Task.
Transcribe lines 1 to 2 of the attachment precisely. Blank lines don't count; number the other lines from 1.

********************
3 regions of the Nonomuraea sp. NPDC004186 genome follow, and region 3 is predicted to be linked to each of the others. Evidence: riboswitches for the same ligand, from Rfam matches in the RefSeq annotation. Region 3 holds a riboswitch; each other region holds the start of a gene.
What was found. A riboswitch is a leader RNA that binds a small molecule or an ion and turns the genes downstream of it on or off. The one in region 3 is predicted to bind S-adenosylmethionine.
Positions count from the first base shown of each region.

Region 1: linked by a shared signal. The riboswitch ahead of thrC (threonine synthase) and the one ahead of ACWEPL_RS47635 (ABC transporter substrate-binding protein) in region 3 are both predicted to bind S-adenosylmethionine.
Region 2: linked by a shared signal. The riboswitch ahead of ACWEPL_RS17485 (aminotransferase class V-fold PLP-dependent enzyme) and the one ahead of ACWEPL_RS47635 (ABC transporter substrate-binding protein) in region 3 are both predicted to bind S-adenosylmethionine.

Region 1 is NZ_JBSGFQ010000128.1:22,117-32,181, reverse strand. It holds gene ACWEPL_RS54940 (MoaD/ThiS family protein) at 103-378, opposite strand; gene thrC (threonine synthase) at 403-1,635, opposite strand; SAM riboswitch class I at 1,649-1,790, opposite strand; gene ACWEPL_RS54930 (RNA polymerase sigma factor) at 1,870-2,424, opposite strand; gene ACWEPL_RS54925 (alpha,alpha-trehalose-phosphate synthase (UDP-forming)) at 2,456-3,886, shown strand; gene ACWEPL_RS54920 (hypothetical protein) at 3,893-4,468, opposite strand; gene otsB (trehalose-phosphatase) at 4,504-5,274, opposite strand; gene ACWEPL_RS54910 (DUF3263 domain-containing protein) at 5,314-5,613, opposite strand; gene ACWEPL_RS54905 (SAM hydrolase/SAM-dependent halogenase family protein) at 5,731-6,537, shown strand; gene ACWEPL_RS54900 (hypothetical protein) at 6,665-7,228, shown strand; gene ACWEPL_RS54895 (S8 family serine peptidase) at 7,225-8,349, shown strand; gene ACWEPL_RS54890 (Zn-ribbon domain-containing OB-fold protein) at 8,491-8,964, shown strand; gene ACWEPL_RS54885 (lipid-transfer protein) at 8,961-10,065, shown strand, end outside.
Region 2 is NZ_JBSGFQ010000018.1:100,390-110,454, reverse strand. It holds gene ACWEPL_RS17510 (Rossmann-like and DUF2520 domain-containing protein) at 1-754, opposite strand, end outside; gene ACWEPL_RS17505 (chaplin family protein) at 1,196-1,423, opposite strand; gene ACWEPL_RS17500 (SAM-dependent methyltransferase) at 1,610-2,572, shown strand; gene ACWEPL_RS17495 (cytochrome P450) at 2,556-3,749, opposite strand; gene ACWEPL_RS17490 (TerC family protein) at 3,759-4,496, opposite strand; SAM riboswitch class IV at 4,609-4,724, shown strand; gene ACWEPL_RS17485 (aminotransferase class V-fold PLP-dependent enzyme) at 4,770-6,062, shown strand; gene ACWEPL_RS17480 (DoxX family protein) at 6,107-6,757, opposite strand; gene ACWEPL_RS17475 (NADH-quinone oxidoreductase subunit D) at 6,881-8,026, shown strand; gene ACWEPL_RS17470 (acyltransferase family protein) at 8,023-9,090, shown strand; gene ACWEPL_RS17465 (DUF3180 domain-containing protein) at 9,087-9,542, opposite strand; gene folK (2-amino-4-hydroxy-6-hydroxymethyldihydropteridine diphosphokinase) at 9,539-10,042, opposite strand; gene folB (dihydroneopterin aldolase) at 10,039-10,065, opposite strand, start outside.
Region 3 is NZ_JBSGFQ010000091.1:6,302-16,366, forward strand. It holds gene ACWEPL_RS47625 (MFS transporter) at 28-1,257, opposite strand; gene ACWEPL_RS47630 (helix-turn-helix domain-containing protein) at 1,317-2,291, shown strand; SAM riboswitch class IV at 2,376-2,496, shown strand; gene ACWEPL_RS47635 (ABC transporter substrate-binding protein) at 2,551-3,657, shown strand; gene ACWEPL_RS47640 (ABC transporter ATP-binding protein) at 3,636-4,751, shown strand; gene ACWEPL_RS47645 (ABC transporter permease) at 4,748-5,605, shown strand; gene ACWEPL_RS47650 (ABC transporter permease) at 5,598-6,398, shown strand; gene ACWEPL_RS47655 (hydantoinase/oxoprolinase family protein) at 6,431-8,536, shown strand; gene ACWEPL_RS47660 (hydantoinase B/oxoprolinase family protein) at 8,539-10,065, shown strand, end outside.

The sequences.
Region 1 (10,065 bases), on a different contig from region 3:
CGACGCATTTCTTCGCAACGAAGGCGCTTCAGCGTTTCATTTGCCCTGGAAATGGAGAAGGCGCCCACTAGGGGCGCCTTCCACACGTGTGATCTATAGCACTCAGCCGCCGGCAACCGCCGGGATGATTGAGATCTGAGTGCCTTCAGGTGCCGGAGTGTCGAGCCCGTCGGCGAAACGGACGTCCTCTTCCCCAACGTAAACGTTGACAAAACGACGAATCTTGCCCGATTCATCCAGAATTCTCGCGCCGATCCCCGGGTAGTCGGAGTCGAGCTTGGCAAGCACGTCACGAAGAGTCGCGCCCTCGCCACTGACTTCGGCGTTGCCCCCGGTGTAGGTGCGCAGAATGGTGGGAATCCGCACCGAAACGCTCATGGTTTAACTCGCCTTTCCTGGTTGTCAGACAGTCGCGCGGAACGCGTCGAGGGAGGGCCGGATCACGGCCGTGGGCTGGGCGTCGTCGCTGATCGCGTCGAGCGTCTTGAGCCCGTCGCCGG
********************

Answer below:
3 regions of the Nonomuraea sp. NPDC004186 genome follow, and region 3 is predicted to be linked to each of the others. Evidence: riboswitches for the same ligand, from Rfam matches in the RefSeq annotation. Region 3 holds a riboswitch; each other region holds the start of a gene.
What was found. A riboswitch is a leader RNA that binds a small molecule or an ion and turns the genes downstream of it on or off. The one in region 3 is predicted to bind S-adenosylmethionine.